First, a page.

Friction-induced noise in drum brakes: finite-element modeling and experiments with special focus on damping
Brake squeal in friction brakes is a typical audible noise phenomenon in vehicles leading to high development and sometimes warranty costs for the suppliers. The friction forces generated during braking are responsible for self-excited vibrations in the audible frequency range starting from 1 kHz. In the past countermeasures against friction-induced vibrations are mostly investigated for disk brakes while the present study focuses on drum brakes. Damping is in the context of self-excited vibrations often one of the key measures. Nowadays recuperative braking in electric vehicles relieves the conventional friction brake. Due to safety reasons, electric vehicles need to possess at least a second independent brake system. Therefore, simpler drum brakes are on the rise again when developing brake systems. Compared to brake disks, where damping elements can hardly be implemented, the freely accessible drum surface and the brake shoes offer so far unused potential for applying passive damping measures. The present paper focuses on how damping measures influence the noise behavior of drum brakes. Industrial and non-industrial brake components are investigated in detail. Experimental as well as numerical procedures are used to assess damping and noise characteristics.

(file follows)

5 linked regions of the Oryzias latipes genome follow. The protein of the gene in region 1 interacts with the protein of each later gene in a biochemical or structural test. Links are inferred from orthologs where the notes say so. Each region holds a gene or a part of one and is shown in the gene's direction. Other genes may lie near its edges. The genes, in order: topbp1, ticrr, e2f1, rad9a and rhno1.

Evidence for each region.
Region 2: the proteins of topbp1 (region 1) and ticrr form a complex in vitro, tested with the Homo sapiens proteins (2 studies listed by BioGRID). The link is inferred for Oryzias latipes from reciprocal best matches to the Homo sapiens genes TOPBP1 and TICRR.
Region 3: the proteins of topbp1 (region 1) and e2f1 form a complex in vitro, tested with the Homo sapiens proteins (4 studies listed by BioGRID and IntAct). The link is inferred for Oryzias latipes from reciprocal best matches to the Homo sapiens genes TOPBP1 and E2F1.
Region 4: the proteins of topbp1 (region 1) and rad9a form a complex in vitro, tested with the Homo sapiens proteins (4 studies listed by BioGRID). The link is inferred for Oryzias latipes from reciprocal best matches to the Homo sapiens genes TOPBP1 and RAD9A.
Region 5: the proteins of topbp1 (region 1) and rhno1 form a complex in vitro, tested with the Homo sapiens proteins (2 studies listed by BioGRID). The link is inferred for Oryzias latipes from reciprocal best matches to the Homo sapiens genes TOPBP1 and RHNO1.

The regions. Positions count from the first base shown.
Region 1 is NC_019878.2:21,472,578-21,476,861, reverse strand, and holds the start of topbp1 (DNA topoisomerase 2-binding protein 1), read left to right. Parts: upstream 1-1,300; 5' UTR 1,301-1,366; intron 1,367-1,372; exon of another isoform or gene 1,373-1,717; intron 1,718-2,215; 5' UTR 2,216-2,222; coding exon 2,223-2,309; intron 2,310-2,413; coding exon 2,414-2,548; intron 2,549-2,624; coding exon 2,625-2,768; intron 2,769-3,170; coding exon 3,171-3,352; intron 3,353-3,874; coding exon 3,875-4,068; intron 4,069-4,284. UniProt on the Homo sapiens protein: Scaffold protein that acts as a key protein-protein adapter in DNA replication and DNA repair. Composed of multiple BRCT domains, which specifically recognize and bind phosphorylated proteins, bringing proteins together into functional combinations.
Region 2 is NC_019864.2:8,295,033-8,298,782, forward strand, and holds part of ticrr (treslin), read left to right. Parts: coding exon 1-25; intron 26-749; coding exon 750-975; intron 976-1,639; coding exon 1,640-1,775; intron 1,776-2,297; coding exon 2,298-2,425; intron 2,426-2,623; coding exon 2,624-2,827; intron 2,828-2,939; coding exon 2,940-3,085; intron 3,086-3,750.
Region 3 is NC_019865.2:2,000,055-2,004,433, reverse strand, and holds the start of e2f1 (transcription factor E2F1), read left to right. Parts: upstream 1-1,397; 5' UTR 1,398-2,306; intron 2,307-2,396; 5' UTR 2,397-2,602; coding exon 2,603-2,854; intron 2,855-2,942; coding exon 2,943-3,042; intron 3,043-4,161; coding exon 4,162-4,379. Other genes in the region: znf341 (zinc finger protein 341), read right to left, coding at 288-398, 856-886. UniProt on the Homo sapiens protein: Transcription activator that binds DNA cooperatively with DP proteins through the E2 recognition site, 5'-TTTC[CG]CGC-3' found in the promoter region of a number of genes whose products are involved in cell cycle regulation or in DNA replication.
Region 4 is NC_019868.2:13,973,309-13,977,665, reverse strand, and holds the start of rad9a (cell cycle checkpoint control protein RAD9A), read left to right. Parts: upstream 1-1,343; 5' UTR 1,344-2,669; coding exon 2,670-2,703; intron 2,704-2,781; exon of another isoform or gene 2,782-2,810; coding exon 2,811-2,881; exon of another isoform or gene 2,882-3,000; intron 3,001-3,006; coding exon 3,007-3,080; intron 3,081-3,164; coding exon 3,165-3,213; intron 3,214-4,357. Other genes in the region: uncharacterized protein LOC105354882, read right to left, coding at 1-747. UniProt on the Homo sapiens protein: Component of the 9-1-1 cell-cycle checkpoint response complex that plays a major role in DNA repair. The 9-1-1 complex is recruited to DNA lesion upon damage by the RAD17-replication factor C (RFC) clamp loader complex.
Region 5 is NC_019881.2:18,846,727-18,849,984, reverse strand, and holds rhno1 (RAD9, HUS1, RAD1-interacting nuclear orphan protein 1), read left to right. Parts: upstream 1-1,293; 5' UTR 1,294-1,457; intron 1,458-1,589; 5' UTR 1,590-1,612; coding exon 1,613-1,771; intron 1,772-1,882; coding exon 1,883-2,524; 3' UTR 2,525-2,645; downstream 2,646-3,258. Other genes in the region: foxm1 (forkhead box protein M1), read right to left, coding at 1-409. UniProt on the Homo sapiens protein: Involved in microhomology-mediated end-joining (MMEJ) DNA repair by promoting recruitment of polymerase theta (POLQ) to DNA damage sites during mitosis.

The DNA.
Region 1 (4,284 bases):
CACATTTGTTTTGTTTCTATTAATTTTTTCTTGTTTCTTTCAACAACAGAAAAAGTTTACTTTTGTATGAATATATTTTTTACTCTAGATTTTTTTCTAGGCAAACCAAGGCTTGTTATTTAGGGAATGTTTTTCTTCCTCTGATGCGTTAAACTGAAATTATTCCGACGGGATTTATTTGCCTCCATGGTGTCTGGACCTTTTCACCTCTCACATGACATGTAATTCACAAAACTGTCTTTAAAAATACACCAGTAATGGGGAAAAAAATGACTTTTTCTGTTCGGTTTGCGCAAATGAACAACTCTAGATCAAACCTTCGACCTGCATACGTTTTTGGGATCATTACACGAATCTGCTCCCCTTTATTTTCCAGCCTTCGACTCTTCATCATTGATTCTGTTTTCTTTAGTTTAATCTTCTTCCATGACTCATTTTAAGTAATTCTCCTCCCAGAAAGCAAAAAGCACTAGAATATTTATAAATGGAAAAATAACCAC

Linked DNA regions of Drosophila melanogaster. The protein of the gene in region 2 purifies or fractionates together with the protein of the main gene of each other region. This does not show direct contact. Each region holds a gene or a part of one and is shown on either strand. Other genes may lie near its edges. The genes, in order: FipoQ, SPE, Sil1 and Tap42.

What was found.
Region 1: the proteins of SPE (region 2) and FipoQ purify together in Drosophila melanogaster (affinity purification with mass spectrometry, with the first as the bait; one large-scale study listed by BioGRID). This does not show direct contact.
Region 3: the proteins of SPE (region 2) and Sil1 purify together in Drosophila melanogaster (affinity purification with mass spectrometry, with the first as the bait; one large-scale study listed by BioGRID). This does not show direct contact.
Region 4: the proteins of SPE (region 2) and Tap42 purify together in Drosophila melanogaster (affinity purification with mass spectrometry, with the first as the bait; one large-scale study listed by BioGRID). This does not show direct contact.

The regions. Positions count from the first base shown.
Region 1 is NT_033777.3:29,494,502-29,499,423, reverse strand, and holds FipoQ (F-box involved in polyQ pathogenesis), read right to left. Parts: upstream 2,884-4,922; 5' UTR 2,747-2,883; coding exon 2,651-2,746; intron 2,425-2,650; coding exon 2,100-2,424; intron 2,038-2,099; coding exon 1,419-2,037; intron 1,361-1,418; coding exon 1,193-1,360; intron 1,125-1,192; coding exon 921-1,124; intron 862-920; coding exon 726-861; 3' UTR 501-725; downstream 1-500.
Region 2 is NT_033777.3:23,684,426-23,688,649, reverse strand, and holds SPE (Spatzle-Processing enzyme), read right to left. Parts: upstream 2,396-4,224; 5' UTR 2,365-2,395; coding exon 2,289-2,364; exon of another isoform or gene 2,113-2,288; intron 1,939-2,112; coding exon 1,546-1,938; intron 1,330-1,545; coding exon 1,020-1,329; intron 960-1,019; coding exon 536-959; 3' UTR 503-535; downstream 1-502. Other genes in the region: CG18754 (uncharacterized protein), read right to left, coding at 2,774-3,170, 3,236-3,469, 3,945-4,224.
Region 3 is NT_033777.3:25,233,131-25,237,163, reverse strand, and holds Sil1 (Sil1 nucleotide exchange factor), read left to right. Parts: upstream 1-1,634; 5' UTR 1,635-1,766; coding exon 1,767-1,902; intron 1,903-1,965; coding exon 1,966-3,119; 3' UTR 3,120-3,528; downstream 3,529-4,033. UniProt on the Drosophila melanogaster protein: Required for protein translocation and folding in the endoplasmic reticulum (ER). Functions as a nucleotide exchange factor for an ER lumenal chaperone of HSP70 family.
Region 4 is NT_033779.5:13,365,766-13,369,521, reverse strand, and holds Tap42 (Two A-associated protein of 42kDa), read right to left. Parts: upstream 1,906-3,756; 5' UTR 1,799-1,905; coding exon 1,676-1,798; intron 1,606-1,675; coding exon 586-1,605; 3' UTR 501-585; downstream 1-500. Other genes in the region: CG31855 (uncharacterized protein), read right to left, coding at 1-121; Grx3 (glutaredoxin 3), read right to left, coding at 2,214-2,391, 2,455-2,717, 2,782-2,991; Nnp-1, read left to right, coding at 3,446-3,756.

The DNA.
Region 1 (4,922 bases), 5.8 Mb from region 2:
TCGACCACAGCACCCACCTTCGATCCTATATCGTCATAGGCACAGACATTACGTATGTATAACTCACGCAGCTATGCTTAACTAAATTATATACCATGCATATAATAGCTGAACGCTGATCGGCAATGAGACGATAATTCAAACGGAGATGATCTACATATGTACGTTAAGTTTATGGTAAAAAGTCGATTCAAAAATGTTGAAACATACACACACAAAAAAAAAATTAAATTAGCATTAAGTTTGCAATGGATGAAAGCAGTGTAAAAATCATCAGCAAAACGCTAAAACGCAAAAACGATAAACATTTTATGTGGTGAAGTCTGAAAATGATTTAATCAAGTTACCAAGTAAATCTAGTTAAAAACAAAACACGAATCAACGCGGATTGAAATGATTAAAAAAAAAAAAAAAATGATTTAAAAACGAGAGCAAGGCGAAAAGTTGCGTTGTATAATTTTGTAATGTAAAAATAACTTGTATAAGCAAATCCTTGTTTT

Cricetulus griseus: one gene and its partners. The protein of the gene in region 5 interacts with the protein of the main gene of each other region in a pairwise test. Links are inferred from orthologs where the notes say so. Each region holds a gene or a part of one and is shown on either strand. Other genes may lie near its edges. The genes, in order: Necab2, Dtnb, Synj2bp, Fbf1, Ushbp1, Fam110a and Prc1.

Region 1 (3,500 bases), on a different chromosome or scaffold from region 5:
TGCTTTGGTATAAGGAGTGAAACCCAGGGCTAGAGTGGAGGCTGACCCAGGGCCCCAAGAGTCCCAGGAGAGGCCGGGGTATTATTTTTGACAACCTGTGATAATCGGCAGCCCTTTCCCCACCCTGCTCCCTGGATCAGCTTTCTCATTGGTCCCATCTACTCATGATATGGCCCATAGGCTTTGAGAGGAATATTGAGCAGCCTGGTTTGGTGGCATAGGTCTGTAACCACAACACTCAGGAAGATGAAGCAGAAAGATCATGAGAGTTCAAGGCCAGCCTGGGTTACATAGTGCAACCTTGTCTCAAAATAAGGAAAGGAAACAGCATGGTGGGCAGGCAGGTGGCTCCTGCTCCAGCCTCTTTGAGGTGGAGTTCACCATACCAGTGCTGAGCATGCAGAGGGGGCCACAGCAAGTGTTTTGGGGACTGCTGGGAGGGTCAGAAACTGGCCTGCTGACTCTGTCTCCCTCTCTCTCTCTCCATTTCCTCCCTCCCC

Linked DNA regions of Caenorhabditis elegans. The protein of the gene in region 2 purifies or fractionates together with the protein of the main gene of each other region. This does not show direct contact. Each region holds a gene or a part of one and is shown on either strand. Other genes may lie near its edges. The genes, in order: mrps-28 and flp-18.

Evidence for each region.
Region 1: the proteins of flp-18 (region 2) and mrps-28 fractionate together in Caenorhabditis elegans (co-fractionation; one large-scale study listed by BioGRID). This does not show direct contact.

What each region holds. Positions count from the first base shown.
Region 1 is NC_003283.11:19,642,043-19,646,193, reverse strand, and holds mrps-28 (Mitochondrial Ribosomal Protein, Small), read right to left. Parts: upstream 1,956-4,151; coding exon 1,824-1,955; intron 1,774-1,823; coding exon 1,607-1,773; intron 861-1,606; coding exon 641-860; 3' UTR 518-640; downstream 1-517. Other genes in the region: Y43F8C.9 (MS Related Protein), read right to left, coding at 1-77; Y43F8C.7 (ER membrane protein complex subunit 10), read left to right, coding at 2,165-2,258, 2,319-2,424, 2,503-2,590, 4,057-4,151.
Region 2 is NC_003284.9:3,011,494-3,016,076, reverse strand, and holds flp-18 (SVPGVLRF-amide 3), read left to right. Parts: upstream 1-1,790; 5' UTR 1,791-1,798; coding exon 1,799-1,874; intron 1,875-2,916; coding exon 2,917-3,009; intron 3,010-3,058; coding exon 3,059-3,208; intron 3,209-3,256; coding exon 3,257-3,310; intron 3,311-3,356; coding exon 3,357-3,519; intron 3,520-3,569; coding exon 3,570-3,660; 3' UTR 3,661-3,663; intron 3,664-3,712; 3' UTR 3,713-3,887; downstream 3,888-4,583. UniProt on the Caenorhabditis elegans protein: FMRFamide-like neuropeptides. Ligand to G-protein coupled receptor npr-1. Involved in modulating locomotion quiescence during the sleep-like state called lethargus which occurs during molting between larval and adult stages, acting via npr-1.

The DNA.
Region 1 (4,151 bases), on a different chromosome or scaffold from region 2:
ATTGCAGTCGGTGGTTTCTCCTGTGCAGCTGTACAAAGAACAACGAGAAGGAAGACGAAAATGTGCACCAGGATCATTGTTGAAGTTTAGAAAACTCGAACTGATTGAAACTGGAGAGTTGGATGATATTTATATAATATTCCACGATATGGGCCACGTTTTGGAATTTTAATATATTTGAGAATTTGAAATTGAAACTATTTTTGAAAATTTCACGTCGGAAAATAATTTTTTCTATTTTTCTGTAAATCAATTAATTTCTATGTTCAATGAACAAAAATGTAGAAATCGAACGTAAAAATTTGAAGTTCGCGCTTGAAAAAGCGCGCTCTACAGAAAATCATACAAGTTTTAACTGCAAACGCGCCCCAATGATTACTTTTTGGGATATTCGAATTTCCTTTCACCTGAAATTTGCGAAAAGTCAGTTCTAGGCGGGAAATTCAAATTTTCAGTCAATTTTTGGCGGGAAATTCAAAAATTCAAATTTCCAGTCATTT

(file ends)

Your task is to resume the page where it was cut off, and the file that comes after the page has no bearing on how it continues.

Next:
Published in: Archive of Applied Mechanics, 10.1007/s00419-022-02189-z, Springer Nature